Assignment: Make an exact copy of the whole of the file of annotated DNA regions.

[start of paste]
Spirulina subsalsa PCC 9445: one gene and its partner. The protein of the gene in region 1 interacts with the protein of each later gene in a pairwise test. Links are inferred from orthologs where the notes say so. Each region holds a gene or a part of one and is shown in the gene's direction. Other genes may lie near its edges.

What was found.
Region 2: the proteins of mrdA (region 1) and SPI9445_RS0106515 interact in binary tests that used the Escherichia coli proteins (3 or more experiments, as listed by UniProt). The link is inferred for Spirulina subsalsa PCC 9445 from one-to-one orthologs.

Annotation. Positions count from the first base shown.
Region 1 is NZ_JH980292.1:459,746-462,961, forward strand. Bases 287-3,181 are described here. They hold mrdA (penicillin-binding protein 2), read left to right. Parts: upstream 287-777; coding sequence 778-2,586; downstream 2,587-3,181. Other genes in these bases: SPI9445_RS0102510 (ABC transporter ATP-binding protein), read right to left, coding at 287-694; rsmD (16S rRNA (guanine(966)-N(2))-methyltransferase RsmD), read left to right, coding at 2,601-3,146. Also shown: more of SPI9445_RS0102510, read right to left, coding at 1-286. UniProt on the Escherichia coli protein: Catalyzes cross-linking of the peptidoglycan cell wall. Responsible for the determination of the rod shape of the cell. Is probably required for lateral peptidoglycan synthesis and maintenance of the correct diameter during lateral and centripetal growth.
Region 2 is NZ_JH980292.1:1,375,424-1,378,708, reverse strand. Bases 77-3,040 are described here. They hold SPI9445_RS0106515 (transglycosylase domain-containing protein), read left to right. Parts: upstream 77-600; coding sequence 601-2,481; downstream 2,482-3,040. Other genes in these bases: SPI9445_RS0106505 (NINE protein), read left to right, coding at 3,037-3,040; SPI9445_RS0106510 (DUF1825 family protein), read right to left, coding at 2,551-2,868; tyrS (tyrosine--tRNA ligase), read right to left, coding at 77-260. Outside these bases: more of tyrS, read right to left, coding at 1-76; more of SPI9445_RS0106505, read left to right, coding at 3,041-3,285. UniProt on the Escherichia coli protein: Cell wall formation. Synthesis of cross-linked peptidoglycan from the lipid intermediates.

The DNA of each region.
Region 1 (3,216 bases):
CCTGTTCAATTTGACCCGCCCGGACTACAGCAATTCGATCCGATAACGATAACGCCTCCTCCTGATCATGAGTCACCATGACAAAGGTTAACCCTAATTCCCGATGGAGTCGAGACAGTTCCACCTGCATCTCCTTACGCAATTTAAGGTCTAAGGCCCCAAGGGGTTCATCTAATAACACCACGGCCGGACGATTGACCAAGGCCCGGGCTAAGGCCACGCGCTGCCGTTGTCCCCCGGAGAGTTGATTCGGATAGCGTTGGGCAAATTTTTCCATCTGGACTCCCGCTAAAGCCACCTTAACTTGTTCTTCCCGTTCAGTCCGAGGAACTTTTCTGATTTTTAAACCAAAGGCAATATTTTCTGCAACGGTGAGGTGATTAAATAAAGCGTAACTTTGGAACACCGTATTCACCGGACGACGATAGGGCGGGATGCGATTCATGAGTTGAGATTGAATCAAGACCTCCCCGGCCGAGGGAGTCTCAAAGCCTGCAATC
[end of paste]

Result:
Spirulina subsalsa PCC 9445: one gene and its partner. The protein of the gene in region 1 interacts with the protein of each later gene in a pairwise test. Links are inferred from orthologs where the notes say so. Each region holds a gene or a part of one and is shown in the gene's direction. Other genes may lie near its edges.

What was found.
Region 2: the proteins of mrdA (region 1) and SPI9445_RS0106515 interact in binary tests that used the Escherichia coli proteins (3 or more experiments, as listed by UniProt). The link is inferred for Spirulina subsalsa PCC 9445 from one-to-one orthologs.

Annotation. Positions count from the first base shown.
Region 1 is NZ_JH980292.1:459,746-462,961, forward strand. Bases 287-3,181 are described here. They hold mrdA (penicillin-binding protein 2), read left to right. Parts: upstream 287-777; coding sequence 778-2,586; downstream 2,587-3,181. Other genes in these bases: SPI9445_RS0102510 (ABC transporter ATP-binding protein), read right to left, coding at 287-694; rsmD (16S rRNA (guanine(966)-N(2))-methyltransferase RsmD), read left to right, coding at 2,601-3,146. Also shown: more of SPI9445_RS0102510, read right to left, coding at 1-286. UniProt on the Escherichia coli protein: Catalyzes cross-linking of the peptidoglycan cell wall. Responsible for the determination of the rod shape of the cell. Is probably required for lateral peptidoglycan synthesis and maintenance of the correct diameter during lateral and centripetal growth.
Region 2 is NZ_JH980292.1:1,375,424-1,378,708, reverse strand. Bases 77-3,040 are described here. They hold SPI9445_RS0106515 (transglycosylase domain-containing protein), read left to right. Parts: upstream 77-600; coding sequence 601-2,481; downstream 2,482-3,040. Other genes in these bases: SPI9445_RS0106505 (NINE protein), read left to right, coding at 3,037-3,040; SPI9445_RS0106510 (DUF1825 family protein), read right to left, coding at 2,551-2,868; tyrS (tyrosine--tRNA ligase), read right to left, coding at 77-260. Outside these bases: more of tyrS, read right to left, coding at 1-76; more of SPI9445_RS0106505, read left to right, coding at 3,041-3,285. UniProt on the Escherichia coli protein: Cell wall formation. Synthesis of cross-linked peptidoglycan from the lipid intermediates.

The DNA of each region.
Region 1 (3,216 bases):
CCTGTTCAATTTGACCCGCCCGGACTACAGCAATTCGATCCGATAACGATAACGCCTCCTCCTGATCATGAGTCACCATGACAAAGGTTAACCCTAATTCCCGATGGAGTCGAGACAGTTCCACCTGCATCTCCTTACGCAATTTAAGGTCTAAGGCCCCAAGGGGTTCATCTAATAACACCACGGCCGGACGATTGACCAAGGCCCGGGCTAAGGCCACGCGCTGCCGTTGTCCCCCGGAGAGTTGATTCGGATAGCGTTGGGCAAATTTTTCCATCTGGACTCCCGCTAAAGCCACCTTAACTTGTTCTTCCCGTTCAGTCCGAGGAACTTTTCTGATTTTTAAACCAAAGGCAATATTTTCTGCAACGGTGAGGTGATTAAATAAAGCGTAACTTTGGAACACCGTATTCACCGGACGACGATAGGGCGGGATGCGATTCATGAGTTGAGATTGAATCAAGACCTCCCCGGCCGAGGGAGTCTCAAAGCCTGCAATC